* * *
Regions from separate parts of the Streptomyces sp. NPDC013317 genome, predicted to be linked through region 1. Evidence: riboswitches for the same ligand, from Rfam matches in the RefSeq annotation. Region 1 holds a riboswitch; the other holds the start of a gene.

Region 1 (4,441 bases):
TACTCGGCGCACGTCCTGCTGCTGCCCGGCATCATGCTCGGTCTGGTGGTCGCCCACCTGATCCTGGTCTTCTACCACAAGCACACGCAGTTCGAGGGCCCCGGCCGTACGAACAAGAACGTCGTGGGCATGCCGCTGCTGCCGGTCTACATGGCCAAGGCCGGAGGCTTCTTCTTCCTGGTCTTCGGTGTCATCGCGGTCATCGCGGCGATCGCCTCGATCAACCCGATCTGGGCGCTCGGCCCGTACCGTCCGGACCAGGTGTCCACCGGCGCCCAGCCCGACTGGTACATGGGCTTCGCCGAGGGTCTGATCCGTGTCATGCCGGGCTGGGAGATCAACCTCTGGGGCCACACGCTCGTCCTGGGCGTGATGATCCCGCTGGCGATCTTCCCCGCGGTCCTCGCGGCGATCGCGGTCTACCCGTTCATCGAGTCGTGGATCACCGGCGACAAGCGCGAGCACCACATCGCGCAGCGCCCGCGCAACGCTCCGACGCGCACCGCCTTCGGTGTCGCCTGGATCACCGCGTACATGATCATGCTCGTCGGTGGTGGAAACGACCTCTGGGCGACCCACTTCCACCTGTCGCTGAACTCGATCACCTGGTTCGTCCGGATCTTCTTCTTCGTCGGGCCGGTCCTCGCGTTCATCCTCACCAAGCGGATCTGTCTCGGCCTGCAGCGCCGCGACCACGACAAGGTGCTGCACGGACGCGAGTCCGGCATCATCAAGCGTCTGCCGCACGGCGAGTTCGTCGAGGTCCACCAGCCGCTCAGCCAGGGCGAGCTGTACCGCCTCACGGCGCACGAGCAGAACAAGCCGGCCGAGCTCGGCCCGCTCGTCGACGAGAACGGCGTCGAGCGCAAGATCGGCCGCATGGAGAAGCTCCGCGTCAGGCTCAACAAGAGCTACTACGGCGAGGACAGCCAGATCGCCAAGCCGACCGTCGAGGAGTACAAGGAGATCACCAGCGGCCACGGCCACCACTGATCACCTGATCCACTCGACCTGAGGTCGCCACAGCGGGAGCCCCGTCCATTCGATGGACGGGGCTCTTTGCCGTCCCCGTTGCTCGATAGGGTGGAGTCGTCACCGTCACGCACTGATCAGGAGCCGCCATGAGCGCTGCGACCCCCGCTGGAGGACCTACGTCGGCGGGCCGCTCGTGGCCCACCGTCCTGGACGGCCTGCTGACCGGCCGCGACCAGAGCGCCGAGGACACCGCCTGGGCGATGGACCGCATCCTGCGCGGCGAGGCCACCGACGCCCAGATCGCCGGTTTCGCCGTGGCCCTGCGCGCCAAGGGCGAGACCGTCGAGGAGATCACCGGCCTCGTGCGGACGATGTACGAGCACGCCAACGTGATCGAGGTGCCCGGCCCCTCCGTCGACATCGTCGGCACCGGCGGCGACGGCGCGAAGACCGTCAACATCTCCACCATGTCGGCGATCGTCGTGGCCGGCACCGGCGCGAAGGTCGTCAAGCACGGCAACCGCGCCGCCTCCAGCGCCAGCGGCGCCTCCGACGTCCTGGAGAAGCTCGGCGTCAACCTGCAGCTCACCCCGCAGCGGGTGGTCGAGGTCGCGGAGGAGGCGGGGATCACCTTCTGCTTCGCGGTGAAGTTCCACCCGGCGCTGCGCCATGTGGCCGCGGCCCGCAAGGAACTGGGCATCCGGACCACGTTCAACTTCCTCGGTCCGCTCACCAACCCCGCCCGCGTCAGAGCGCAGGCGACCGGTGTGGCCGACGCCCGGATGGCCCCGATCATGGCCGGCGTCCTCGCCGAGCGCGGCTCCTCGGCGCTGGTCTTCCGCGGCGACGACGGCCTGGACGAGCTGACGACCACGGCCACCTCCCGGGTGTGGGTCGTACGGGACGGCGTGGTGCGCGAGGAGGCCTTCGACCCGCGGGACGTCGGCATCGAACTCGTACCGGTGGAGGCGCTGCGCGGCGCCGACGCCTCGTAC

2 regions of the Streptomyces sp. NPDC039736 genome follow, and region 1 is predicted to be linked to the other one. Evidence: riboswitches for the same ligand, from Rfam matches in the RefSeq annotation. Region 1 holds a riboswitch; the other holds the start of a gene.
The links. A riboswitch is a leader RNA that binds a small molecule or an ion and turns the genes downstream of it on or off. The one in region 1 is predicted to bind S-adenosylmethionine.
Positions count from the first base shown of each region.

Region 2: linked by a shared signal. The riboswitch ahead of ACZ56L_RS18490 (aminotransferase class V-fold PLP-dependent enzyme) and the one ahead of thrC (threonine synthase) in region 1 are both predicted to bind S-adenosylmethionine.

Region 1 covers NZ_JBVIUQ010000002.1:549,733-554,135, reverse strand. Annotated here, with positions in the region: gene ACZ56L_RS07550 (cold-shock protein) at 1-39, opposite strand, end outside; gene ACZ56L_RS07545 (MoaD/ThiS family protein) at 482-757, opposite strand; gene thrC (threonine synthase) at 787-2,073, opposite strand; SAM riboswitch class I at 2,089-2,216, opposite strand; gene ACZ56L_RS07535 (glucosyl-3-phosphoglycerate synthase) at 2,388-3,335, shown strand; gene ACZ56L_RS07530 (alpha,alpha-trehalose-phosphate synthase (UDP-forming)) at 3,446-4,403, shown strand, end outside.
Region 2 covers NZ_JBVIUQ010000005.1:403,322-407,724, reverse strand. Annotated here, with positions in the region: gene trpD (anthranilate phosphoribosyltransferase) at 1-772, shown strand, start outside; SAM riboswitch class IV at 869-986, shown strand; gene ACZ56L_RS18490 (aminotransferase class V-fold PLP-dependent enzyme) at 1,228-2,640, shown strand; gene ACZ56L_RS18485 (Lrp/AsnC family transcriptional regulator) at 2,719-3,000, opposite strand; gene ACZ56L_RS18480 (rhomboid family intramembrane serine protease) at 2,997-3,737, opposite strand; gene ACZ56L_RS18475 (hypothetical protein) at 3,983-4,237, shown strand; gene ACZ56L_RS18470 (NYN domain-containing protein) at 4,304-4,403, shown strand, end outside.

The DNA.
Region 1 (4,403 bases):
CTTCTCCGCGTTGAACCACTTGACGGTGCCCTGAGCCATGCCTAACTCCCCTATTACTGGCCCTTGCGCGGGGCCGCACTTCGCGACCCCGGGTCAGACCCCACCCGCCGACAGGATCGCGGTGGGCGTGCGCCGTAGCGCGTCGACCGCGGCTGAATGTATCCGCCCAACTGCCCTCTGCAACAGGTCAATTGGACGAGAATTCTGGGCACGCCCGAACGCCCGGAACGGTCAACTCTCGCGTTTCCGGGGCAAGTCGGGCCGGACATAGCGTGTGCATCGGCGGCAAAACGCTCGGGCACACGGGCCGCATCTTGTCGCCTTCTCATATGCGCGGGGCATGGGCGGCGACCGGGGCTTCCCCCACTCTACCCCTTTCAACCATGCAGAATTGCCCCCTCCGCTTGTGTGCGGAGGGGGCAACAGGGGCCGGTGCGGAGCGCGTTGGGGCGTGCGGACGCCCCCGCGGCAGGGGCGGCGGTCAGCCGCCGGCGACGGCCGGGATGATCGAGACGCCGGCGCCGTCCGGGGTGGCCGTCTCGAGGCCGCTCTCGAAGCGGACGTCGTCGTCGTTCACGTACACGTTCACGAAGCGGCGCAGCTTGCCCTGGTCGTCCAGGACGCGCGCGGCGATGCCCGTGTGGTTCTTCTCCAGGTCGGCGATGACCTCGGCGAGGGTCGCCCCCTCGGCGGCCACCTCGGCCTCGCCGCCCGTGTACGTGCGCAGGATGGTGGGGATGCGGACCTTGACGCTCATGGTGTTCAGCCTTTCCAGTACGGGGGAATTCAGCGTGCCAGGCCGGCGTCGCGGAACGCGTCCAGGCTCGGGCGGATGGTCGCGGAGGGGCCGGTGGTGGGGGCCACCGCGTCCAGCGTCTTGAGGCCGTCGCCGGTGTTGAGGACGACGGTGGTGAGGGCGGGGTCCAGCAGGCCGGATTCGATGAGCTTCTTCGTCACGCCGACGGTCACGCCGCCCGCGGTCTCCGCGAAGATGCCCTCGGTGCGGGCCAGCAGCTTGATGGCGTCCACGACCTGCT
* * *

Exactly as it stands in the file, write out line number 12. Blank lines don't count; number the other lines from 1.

CTTCTCCGCGTTGAACCACTTGACGGTGCCCTGAGCCATGCCTAACTCCCCTATTACTGGCCCTTGCGCGGGGCCGCACTTCGCGACCCCGGGTCAGACCCCACCCGCCGACAGGATCGCGGTGGGCGTGCGCCGTAGCGCGTCGACCGCGGCTGAATGTATCCGCCCAACTGCCCTCTGCAACAGGTCAATTGGACGAGAATTCTGGGCACGCCCGAACGCCCGGAACGGTCAACTCTCGCGTTTCCGGGGCAAGTCGGGCCGGACATAGCGTGTGCATCGGCGGCAAAACGCTCGGGCACACGGGCCGCATCTTGTCGCCTTCTCATATGCGCGGGGCATGGGCGGCGACCGGGGCTTCCCCCACTCTACCCCTTTCAACCATGCAGAATTGCCCCCTCCGCTTGTGTGCGGAGGGGGCAACAGGGGCCGGTGCGGAGCGCGTTGGGGCGTGCGGACGCCCCCGCGGCAGGGGCGGCGGTCAGCCGCCGGCGACGGCCGGGATGATCGAGACGCCGGCGCCGTCCGGGGTGGCCGTCTCGAGGCCGCTCTCGAAGCGGACGTCGTCGTCGTTCACGTACACGTTCACGAAGCGGCGCAGCTTGCCCTGGTCGTCCAGGACGCGCGCGGCGATGCCCGTGTGGTTCTTCTCCAGGTCGGCGATGACCTCGGCGAGGGTCGCCCCCTCGGCGGCCACCTCGGCCTCGCCGCCCGTGTACGTGCGCAGGATGGTGGGGATGCGGACCTTGACGCTCATGGTGTTCAGCCTTTCCAGTACGGGGGAATTCAGCGTGCCAGGCCGGCGTCGCGGAACGCGTCCAGGCTCGGGCGGATGGTCGCGGAGGGGCCGGTGGTGGGGGCCACCGCGTCCAGCGTCTTGAGGCCGTCGCCGGTGTTGAGGACGACGGTGGTGAGGGCGGGGTCCAGCAGGCCGGATTCGATGAGCTTCTTCGTCACGCCGACGGTCACGCCGCCCGCGGTCTCCGCGAAGATGCCCTCGGTGCGGGCCAGCAGCTTGATGGCGTCCACGACCTGCT